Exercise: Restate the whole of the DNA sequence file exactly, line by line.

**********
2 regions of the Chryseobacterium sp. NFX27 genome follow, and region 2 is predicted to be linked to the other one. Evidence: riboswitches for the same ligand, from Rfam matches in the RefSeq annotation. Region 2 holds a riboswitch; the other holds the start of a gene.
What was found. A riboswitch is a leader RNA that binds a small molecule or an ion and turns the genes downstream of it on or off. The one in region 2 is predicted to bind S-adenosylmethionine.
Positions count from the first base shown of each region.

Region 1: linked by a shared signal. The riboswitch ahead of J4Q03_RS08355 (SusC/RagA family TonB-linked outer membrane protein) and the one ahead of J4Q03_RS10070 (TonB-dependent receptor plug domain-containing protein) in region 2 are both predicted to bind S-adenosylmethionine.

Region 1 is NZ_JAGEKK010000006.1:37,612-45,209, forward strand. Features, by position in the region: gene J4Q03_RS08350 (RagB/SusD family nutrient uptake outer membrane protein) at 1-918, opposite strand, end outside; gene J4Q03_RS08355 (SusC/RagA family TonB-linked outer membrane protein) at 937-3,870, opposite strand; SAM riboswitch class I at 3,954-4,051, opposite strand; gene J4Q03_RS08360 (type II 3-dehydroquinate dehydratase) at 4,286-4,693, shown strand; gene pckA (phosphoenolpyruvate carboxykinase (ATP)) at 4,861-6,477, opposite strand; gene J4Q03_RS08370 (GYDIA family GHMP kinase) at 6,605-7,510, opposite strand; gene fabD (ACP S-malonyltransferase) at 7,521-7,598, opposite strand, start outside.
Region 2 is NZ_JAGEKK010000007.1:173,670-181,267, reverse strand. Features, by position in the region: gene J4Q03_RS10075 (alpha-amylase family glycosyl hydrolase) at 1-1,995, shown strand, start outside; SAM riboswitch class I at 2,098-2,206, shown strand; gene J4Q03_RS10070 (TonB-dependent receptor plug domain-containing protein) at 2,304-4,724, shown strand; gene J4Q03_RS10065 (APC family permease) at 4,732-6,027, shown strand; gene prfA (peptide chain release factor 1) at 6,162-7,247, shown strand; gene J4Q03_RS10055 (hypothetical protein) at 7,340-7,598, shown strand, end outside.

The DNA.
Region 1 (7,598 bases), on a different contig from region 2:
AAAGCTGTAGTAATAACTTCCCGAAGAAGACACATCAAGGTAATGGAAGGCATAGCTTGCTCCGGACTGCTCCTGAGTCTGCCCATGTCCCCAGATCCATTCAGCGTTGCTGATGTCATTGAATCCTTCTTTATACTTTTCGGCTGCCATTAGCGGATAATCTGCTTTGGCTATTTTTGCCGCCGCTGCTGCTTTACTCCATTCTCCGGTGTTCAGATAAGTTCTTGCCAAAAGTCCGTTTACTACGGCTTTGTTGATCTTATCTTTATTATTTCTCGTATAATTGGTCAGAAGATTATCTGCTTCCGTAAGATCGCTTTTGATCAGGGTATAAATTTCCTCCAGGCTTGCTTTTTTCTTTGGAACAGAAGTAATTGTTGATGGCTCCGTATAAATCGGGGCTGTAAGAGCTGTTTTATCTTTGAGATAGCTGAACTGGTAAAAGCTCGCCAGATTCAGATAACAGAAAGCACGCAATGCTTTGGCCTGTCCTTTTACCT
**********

2 regions of the Chryseobacterium sp. NFX27 genome follow, and region 2 is predicted to be linked to the other one. Evidence: riboswitches for the same ligand, from Rfam matches in the RefSeq annotation. Region 2 holds a riboswitch; the other holds the start of a gene.
What was found. A riboswitch is a leader RNA that binds a small molecule or an ion and turns the genes downstream of it on or off. The one in region 2 is predicted to bind S-adenosylmethionine.
Positions count from the first base shown of each region.

Region 1: linked by a shared signal. The riboswitch ahead of J4Q03_RS08355 (SusC/RagA family TonB-linked outer membrane protein) and the one ahead of J4Q03_RS10070 (TonB-dependent receptor plug domain-containing protein) in region 2 are both predicted to bind S-adenosylmethionine.

Region 1 is NZ_JAGEKK010000006.1:37,612-45,209, forward strand. Features, by position in the region: gene J4Q03_RS08350 (RagB/SusD family nutrient uptake outer membrane protein) at 1-918, opposite strand, end outside; gene J4Q03_RS08355 (SusC/RagA family TonB-linked outer membrane protein) at 937-3,870, opposite strand; SAM riboswitch class I at 3,954-4,051, opposite strand; gene J4Q03_RS08360 (type II 3-dehydroquinate dehydratase) at 4,286-4,693, shown strand; gene pckA (phosphoenolpyruvate carboxykinase (ATP)) at 4,861-6,477, opposite strand; gene J4Q03_RS08370 (GYDIA family GHMP kinase) at 6,605-7,510, opposite strand; gene fabD (ACP S-malonyltransferase) at 7,521-7,598, opposite strand, start outside.
Region 2 is NZ_JAGEKK010000007.1:173,670-181,267, reverse strand. Features, by position in the region: gene J4Q03_RS10075 (alpha-amylase family glycosyl hydrolase) at 1-1,995, shown strand, start outside; SAM riboswitch class I at 2,098-2,206, shown strand; gene J4Q03_RS10070 (TonB-dependent receptor plug domain-containing protein) at 2,304-4,724, shown strand; gene J4Q03_RS10065 (APC family permease) at 4,732-6,027, shown strand; gene prfA (peptide chain release factor 1) at 6,162-7,247, shown strand; gene J4Q03_RS10055 (hypothetical protein) at 7,340-7,598, shown strand, end outside.

The DNA.
Region 1 (7,598 bases), on a different contig from region 2:
AAAGCTGTAGTAATAACTTCCCGAAGAAGACACATCAAGGTAATGGAAGGCATAGCTTGCTCCGGACTGCTCCTGAGTCTGCCCATGTCCCCAGATCCATTCAGCGTTGCTGATGTCATTGAATCCTTCTTTATACTTTTCGGCTGCCATTAGCGGATAATCTGCTTTGGCTATTTTTGCCGCCGCTGCTGCTTTACTCCATTCTCCGGTGTTCAGATAAGTTCTTGCCAAAAGTCCGTTTACTACGGCTTTGTTGATCTTATCTTTATTATTTCTCGTATAATTGGTCAGAAGATTATCTGCTTCCGTAAGATCGCTTTTGATCAGGGTATAAATTTCCTCCAGGCTTGCTTTTTTCTTTGGAACAGAAGTAATTGTTGATGGCTCCGTATAAATCGGGGCTGTAAGAGCTGTTTTATCTTTGAGATAGCTGAACTGGTAAAAGCTCGCCAGATTCAGATAACAGAAAGCACGCAATGCTTTGGCCTGTCCTTTTACCT